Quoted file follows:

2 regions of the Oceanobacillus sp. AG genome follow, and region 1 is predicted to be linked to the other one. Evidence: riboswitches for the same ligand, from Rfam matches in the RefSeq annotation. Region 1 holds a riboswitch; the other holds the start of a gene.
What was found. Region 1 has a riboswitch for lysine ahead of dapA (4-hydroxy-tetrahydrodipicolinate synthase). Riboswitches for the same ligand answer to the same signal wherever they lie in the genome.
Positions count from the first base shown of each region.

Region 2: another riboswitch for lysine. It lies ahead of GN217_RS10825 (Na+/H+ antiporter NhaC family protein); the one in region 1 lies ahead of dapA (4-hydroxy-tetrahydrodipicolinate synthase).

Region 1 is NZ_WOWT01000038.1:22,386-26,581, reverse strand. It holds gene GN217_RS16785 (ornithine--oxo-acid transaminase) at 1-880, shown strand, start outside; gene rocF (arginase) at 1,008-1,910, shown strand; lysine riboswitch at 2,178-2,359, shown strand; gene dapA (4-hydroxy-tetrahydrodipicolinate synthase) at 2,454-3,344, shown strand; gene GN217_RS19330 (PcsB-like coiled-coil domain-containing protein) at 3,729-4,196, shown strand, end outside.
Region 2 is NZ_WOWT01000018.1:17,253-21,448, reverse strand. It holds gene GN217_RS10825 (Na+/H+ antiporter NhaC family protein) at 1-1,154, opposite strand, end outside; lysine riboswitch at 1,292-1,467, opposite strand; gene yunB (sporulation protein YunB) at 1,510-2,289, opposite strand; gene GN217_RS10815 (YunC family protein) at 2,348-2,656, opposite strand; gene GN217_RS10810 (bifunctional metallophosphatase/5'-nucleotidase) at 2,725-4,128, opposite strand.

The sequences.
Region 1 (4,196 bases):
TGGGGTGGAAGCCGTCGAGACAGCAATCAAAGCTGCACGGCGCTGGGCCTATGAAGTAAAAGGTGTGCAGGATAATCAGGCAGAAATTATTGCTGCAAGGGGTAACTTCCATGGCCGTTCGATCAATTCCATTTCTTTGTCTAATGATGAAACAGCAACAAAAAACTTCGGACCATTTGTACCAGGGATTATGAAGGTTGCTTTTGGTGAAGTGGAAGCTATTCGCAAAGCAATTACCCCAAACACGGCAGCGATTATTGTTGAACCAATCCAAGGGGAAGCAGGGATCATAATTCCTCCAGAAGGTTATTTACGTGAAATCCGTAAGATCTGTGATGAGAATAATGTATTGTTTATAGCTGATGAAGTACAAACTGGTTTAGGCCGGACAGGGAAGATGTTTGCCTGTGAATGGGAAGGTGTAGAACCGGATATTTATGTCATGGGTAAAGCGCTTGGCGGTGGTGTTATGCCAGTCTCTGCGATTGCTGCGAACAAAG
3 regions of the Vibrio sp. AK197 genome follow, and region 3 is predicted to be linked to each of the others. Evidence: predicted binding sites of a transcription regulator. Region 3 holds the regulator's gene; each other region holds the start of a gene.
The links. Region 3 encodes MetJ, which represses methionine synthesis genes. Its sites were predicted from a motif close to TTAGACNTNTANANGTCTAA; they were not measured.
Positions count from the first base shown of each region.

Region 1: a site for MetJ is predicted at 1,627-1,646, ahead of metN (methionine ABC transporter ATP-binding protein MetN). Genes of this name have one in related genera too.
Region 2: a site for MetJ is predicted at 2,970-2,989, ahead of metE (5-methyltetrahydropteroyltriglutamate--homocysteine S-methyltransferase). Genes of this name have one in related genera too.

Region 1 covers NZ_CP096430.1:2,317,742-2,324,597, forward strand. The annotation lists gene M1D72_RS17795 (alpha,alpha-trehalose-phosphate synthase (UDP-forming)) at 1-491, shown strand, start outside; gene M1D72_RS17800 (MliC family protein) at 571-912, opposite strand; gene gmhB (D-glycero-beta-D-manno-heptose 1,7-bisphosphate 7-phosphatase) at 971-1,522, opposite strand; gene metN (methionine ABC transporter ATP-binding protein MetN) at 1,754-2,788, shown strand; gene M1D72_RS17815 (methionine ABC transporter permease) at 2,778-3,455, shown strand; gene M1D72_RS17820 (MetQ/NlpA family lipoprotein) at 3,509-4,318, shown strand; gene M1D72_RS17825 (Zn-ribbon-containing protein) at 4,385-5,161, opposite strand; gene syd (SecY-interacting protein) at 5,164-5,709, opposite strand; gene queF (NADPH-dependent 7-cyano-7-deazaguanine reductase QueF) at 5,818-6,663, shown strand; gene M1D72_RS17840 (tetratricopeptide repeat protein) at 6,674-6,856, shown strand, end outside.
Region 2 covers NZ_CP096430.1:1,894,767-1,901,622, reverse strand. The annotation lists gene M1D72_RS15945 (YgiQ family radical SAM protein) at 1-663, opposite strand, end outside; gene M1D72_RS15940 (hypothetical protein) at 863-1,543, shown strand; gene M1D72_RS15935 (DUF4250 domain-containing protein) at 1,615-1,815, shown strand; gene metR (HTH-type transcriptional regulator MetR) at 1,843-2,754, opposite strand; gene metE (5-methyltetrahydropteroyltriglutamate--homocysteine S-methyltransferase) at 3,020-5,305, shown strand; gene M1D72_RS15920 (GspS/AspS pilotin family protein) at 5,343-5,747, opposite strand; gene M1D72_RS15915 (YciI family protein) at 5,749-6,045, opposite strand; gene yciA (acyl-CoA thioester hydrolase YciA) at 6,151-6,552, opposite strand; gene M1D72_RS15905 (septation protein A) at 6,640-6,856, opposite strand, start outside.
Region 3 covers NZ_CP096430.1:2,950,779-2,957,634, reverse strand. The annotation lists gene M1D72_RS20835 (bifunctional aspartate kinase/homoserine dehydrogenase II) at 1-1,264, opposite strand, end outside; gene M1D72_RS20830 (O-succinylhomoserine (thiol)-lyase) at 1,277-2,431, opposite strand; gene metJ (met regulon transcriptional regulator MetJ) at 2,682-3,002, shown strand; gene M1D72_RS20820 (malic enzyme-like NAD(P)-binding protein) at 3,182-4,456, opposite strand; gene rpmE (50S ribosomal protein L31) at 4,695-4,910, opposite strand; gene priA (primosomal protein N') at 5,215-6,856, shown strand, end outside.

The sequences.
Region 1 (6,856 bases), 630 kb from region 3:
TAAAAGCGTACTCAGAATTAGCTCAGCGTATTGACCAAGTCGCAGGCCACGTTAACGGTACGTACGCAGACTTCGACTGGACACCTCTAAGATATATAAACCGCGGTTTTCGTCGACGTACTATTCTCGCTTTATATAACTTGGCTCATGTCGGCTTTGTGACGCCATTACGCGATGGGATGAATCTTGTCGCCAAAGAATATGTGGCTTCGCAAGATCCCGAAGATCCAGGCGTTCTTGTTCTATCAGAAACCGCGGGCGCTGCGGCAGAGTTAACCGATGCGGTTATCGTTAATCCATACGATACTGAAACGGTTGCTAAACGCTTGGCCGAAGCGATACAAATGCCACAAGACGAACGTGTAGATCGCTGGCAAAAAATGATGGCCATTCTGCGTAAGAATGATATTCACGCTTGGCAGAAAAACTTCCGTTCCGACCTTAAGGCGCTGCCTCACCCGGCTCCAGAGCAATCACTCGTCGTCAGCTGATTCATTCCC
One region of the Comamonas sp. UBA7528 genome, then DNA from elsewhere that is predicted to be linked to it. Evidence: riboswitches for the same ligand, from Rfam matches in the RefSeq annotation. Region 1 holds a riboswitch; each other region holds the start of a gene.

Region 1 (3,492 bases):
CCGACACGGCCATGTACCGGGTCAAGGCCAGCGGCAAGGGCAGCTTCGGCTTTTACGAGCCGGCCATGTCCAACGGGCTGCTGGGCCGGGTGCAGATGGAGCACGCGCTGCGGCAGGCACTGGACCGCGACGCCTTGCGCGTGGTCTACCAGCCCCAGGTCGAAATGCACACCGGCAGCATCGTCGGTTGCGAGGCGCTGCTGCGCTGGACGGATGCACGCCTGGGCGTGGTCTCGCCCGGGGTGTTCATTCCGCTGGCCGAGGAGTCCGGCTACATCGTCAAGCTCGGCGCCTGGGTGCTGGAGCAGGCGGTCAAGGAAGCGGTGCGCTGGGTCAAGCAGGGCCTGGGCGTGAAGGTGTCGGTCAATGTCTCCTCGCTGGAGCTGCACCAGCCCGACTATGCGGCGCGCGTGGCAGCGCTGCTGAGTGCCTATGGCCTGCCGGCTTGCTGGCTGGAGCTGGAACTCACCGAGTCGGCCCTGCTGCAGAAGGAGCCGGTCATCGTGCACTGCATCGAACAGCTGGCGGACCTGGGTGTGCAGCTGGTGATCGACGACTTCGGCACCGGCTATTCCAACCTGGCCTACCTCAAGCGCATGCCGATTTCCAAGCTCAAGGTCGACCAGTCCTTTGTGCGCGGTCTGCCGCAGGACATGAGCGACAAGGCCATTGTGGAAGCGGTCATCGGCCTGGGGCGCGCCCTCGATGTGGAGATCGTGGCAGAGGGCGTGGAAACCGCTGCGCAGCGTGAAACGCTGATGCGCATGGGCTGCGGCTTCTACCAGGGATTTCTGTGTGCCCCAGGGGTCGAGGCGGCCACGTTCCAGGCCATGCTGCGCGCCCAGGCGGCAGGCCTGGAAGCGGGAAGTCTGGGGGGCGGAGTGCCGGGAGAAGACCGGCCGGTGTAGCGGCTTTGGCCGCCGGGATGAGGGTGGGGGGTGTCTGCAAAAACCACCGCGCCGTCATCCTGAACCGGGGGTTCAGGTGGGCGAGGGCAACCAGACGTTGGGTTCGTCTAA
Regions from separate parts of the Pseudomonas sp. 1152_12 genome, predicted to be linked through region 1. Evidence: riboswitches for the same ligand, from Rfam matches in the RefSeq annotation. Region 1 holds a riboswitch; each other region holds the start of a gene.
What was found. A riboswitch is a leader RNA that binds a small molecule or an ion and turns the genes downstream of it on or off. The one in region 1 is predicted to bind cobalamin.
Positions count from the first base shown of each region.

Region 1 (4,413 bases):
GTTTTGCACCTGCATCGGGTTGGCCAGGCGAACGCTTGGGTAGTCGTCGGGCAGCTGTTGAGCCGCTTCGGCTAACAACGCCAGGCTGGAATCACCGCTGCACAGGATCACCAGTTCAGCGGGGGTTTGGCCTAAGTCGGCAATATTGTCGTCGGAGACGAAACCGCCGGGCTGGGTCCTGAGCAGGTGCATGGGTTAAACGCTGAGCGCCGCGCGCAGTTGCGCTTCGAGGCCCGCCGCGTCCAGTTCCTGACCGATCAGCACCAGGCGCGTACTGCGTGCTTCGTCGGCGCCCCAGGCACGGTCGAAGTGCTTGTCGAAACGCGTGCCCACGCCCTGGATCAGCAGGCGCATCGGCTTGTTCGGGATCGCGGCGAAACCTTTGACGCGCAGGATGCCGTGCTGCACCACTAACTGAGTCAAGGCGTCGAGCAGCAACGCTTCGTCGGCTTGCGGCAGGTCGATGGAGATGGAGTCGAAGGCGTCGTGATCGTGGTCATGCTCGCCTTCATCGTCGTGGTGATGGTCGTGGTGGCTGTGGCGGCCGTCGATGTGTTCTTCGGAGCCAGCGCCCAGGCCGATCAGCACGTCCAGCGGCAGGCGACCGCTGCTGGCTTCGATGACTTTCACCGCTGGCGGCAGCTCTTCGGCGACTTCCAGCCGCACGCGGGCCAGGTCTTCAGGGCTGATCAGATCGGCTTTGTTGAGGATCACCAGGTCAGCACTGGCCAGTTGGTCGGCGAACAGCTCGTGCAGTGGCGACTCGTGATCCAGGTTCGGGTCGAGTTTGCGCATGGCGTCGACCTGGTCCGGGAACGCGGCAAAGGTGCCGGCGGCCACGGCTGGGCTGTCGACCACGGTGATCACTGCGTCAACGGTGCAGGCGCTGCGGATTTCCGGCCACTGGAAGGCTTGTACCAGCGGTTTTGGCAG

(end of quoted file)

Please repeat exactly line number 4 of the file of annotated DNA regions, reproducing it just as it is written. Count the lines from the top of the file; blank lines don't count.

Region 2: another riboswitch for lysine. It lies ahead of GN217_RS10825 (Na+/H+ antiporter NhaC family protein); the one in region 1 lies ahead of dapA (4-hydroxy-tetrahydrodipicolinate synthase).